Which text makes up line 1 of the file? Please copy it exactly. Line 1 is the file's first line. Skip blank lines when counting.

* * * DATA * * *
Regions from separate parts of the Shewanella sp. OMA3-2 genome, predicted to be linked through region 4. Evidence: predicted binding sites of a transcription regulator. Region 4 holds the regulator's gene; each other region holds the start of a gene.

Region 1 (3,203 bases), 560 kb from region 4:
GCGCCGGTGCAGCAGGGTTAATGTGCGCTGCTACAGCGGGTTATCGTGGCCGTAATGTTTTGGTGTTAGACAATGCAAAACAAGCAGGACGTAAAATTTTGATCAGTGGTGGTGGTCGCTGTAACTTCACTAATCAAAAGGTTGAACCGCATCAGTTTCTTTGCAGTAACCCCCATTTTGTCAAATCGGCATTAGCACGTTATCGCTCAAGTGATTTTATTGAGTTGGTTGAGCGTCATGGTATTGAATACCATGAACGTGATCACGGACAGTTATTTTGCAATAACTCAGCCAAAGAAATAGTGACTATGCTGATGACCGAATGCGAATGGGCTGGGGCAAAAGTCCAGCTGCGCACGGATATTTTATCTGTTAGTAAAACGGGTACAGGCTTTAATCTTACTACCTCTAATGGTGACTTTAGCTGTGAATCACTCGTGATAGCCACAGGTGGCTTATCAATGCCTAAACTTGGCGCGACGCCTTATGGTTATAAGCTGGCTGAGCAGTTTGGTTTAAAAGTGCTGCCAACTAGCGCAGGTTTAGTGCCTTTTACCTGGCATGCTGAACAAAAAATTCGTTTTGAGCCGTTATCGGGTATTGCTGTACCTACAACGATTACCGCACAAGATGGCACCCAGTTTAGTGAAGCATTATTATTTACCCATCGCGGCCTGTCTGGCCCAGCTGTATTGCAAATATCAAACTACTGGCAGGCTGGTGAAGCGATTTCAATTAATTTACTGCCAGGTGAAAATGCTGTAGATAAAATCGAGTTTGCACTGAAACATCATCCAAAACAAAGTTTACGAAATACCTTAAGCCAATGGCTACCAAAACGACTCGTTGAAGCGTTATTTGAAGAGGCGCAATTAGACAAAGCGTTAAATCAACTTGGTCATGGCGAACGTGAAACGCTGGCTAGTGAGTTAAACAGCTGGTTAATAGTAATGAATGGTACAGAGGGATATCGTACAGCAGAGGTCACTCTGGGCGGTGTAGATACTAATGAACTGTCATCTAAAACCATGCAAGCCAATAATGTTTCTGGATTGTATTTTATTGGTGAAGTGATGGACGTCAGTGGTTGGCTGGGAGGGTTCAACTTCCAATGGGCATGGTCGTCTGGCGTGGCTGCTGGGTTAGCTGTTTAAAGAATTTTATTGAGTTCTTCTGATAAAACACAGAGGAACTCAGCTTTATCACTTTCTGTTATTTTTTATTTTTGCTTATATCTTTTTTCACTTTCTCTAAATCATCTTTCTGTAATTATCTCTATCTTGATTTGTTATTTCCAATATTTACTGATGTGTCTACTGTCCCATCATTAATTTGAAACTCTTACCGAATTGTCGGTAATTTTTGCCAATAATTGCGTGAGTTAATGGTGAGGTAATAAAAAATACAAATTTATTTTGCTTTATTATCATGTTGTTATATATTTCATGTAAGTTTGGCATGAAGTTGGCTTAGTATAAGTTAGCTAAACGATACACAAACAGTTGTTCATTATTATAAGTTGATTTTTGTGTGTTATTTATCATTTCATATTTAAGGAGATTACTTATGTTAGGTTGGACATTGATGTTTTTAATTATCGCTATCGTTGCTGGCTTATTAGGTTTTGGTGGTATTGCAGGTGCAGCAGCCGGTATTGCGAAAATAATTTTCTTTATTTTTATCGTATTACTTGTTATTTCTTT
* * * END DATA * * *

Regions from separate parts of the Shewanella sp. OMA3-2 genome, predicted to be linked through region 4. Evidence: predicted binding sites of a transcription regulator. Region 4 holds the regulator's gene; each other region holds the start of a gene.